Officials say start winter prep now

ELLSWORTH — Sure you’ve been sweating this month, but it is Maine. That means there will be winter weather arriving sooner rather than later and all economic signs point to continued high energy costs. 

Home heating oil average costs more than doubled from May 2021 to May 2022, going from $2.55 a gallon to $5.86 a gallon. However, as of Aug. 1, that statewide average for oil had dropped to $4.81 a gallon, according to the Governor’s Energy Office. 

Hancock County Emergency Management Agency officials, including Director Andrew Sankey and Deputy Director/Planner Henry Obrey, want residents to start preparing now for winter and to plan for the unexpected. 

“If at all possible, try to do a fuel pre-buy,” Sankey said. Also, have dry, seasoned firewood available if you heat with wood. Make sure generators are properly installed and functioning. 

The agency is concerned that, given the prices of fuel, the most vulnerable community members are going to be at high risk this coming winter. 

“And the challenge isn’t so much just the cost of the fuels and goods and services but the availability, which is a whole other issue,” Sankey said, recalling the propane shortage Maine experienced in 2013. 

“All it takes is one hiccup at the refinery, you know, across the border, and diesel fuel oil or gasoline or whatever it is, evaporates for us here,” Sankey said. “So, there’s a lot of risks and a lot of hazards, you know, natural and technological and manmade that could have impacts on our supply lines.” 

That’s not to mention international issues weighing on energy prices and availability. 

“You need to be responsible for yourself,” Sankey said. “You can’t rely on the government.” 

There’s a tendency to think that warming shelters might be an option, but the reality is they are not. 

“Sheltering is pretty much nonexistent at this point,” Sankey said. “Unless we have truly dire, extreme circumstances, our ability to effectively conduct congregate sheltering for people just isn’t really reality. I mean, that’s the kind of thing that sounds good and looks good in movies, but our ability to pull that off here at the local level in Hancock County is pretty nominal at best.” 

There are extensive federal regulations that one needs to comply with to be called a shelter and that includes having a generator to power the entire building.  

Sankey has been reaching out to Hancock County municipalities about designating a “local, daytime, lifelines facility.” That’s a term coined by the Federal Emergency Management Agency (FEMA).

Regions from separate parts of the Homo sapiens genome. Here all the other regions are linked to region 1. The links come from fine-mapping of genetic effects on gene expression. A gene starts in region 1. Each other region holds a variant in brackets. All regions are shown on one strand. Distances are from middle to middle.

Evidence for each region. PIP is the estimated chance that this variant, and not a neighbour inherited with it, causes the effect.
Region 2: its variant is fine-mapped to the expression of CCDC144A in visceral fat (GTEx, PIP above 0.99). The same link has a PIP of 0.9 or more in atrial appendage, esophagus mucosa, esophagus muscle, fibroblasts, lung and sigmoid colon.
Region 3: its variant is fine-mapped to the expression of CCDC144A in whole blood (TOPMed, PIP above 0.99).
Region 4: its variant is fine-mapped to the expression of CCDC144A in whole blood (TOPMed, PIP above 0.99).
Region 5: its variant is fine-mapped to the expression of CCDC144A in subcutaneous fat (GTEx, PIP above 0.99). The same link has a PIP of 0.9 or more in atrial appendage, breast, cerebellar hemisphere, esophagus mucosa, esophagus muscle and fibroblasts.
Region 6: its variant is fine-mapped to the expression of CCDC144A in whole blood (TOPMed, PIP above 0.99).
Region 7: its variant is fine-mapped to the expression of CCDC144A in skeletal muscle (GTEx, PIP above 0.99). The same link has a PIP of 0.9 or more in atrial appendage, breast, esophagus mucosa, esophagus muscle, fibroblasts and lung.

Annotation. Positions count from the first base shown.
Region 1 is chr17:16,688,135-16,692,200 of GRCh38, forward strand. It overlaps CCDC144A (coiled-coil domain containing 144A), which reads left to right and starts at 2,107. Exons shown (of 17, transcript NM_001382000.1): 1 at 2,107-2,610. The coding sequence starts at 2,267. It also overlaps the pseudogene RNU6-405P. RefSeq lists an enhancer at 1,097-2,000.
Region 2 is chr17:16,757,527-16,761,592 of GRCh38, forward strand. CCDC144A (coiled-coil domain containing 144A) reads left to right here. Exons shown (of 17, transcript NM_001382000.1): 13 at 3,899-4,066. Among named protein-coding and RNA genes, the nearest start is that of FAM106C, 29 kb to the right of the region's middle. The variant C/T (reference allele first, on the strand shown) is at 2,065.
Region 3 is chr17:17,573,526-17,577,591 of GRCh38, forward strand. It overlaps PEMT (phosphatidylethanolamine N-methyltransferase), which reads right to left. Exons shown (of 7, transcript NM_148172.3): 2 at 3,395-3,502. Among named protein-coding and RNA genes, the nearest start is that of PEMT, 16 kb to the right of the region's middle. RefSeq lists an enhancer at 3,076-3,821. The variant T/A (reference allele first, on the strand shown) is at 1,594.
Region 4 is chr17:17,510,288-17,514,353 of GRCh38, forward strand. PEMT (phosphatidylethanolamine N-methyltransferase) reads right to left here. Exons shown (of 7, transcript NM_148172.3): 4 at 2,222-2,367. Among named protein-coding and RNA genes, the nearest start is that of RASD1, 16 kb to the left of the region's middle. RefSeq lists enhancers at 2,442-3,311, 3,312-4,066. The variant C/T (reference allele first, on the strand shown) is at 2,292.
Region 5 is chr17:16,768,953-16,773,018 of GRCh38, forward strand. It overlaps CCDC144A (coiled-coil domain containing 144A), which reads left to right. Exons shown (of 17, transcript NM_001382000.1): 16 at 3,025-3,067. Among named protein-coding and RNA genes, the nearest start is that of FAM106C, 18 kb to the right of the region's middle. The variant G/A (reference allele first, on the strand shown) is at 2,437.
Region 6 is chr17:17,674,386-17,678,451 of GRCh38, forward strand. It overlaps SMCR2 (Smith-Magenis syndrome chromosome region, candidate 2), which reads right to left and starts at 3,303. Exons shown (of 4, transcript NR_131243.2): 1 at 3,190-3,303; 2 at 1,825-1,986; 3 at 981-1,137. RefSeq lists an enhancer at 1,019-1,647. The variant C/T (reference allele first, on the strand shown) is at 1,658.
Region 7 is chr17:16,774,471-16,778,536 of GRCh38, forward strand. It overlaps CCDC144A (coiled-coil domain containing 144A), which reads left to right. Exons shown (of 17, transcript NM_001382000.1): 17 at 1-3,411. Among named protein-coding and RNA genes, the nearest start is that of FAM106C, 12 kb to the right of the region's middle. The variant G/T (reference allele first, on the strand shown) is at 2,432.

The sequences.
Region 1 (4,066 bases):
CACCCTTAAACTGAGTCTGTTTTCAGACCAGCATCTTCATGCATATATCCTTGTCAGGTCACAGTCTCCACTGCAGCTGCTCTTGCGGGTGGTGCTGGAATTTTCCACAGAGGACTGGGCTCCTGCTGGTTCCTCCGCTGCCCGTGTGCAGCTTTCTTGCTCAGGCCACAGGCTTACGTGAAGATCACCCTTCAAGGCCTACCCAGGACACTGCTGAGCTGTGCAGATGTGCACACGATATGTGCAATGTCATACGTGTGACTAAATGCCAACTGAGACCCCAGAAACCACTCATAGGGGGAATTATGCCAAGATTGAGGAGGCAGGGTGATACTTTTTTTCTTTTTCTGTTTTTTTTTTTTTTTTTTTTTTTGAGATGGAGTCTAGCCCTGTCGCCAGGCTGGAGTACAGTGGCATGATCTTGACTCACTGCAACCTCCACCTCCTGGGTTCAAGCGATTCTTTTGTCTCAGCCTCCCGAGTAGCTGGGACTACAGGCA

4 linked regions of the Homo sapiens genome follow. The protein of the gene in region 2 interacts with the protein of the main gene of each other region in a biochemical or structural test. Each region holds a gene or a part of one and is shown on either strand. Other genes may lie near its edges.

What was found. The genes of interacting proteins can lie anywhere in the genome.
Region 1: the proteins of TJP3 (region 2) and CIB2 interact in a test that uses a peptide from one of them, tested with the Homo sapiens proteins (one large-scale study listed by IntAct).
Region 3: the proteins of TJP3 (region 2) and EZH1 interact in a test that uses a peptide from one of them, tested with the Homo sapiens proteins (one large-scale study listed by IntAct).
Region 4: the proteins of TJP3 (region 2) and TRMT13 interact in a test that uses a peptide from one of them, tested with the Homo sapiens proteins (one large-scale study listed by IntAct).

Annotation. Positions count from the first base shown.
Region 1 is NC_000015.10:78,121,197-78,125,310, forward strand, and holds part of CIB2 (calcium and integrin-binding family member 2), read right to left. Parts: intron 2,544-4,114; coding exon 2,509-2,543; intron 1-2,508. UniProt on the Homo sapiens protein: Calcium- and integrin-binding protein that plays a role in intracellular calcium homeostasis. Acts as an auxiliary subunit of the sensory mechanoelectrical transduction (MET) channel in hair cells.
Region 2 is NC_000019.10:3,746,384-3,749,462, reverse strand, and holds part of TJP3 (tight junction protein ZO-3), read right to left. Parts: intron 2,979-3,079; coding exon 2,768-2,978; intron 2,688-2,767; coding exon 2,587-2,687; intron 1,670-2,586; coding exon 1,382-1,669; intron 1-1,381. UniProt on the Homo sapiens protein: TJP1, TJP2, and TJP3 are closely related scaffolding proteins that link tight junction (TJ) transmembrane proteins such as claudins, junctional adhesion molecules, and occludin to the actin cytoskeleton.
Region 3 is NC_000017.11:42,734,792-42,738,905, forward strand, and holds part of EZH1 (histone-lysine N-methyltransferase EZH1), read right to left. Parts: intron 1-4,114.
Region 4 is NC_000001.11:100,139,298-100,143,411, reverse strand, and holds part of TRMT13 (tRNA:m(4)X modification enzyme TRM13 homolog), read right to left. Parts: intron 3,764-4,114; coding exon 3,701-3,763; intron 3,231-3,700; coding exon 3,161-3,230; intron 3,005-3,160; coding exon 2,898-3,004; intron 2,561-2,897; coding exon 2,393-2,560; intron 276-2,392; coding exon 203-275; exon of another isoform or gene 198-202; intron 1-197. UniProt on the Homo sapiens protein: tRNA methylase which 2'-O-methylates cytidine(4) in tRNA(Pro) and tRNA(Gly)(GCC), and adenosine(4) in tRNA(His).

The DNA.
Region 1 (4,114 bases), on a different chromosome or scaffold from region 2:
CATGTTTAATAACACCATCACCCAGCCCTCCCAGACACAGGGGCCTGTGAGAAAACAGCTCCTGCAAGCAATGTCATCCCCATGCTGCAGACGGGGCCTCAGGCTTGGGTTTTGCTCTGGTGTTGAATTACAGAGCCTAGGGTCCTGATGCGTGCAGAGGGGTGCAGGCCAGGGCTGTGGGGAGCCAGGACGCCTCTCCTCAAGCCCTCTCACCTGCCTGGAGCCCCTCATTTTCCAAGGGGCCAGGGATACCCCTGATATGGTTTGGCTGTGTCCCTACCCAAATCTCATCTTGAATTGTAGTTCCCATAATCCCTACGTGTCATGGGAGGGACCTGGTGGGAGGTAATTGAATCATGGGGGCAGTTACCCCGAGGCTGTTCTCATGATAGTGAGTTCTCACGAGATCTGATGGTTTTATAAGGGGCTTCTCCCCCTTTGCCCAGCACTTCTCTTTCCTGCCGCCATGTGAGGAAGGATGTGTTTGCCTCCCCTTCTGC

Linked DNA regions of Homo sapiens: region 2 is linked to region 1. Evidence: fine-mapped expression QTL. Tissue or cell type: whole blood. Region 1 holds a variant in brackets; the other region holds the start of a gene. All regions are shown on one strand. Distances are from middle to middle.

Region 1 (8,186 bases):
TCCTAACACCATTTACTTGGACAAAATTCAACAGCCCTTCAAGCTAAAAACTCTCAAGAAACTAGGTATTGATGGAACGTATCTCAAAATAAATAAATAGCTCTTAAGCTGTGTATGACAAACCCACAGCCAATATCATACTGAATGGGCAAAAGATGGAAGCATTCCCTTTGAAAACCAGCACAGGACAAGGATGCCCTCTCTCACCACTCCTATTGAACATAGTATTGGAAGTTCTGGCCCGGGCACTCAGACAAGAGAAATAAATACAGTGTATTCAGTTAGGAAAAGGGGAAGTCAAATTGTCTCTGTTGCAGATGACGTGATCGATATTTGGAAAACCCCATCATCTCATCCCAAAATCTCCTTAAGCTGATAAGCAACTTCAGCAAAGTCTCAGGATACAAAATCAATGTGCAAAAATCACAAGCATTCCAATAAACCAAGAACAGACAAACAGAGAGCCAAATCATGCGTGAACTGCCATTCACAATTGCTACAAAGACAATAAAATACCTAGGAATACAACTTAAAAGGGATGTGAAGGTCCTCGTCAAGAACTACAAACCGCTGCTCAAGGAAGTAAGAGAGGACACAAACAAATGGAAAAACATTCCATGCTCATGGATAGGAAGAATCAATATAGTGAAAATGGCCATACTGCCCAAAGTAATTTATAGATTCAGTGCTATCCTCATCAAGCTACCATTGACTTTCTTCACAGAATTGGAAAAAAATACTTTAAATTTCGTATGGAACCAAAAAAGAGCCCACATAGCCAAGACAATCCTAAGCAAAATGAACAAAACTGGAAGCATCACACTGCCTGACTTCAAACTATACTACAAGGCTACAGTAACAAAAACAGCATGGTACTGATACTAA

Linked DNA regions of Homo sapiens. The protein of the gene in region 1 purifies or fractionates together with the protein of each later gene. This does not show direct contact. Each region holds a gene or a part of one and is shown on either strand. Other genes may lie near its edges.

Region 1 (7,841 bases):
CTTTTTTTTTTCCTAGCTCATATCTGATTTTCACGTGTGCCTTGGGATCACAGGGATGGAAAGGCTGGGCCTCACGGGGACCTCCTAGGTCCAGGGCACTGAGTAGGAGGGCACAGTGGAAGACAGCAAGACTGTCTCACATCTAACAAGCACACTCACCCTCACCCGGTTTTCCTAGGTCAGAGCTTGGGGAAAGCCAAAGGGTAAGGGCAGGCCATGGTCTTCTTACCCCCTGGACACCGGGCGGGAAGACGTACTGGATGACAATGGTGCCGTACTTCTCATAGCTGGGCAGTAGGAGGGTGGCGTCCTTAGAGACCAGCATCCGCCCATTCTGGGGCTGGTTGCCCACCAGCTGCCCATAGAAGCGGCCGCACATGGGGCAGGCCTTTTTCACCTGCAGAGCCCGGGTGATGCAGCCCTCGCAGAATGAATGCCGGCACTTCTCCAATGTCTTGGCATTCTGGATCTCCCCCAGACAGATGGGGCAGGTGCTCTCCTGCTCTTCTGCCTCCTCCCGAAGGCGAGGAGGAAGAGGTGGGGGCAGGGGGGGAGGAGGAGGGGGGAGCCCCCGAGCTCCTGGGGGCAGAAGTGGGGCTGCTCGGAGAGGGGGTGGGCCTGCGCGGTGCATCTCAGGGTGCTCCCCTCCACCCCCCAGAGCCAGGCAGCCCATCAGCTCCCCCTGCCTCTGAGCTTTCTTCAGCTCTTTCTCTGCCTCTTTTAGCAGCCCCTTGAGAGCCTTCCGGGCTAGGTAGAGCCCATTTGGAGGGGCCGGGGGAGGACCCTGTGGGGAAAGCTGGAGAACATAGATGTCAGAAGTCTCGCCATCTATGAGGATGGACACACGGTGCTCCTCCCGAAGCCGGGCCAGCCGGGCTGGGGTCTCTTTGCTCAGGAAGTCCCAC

In addition to fuel, residents should ideally have more than 72 hours’ worth of food in their homes for themselves and any animals they care for, including livestock. 

“I’m not saying you need to hoard,” Sankey said. 

Have shelf-stable foods, potable water and medicine for yourself and your pets.  

Get a plan for how you might communicate with your relatives should cellphones stop working. 

All is not lost. 

“Our greatest asset is we’re a rural community,” Sankey said. “We know one another. We know who the shut-ins are, the widows.” 

If you think you may need heating assistance this winter, there are a few options if you meet certain eligibility requirements. 

In Hancock and Washington counties, Downeast Community Partners (DCP) administers a federal heating assistance program called HEAP, formerly known as LIHEAP. However, it can take several weeks to qualify. 

Residents can call to make appointments for interviews for the program starting Sept. 6. 

The Home Energy Assistance Program (HEAP) helps qualified homeowners and renters pay for heating costs. Benefits include help paying for fuel and emergency fuel delivery. Residents can also qualify for energy-related repairs if they are eligible for HEAP. 

The agency said the application process normally takes from several weeks to over a month and involves both a written application and an interview to help determine eligibility and the level of benefit. The amount of benefit eligible households receive varies depending on household size, income and other factors. Benefits are typically paid to your fuel provider as a credit to your account. 

DCP also manages the local THAW fund, which is provided to residents of Hancock and Washington counties based on need, not income. Call (207) 664-2424 for more information. 

There is also an Energy Crisis Intervention Program, which is for people who have qualified for the HEAP program. 

Jennifer Osborn

Jennifer Osborn

Reporter and columnist at The Ellsworth American
News Reporter Jennifer Osborn covers news and features on the Blue Hill Peninsula and Deer Isle-Stonington. She welcomes tips and story ideas. She also writes the Gone Shopping column. Email Jennifer with your suggestions at [email protected] or call 667-2576.
Jennifer Osborn

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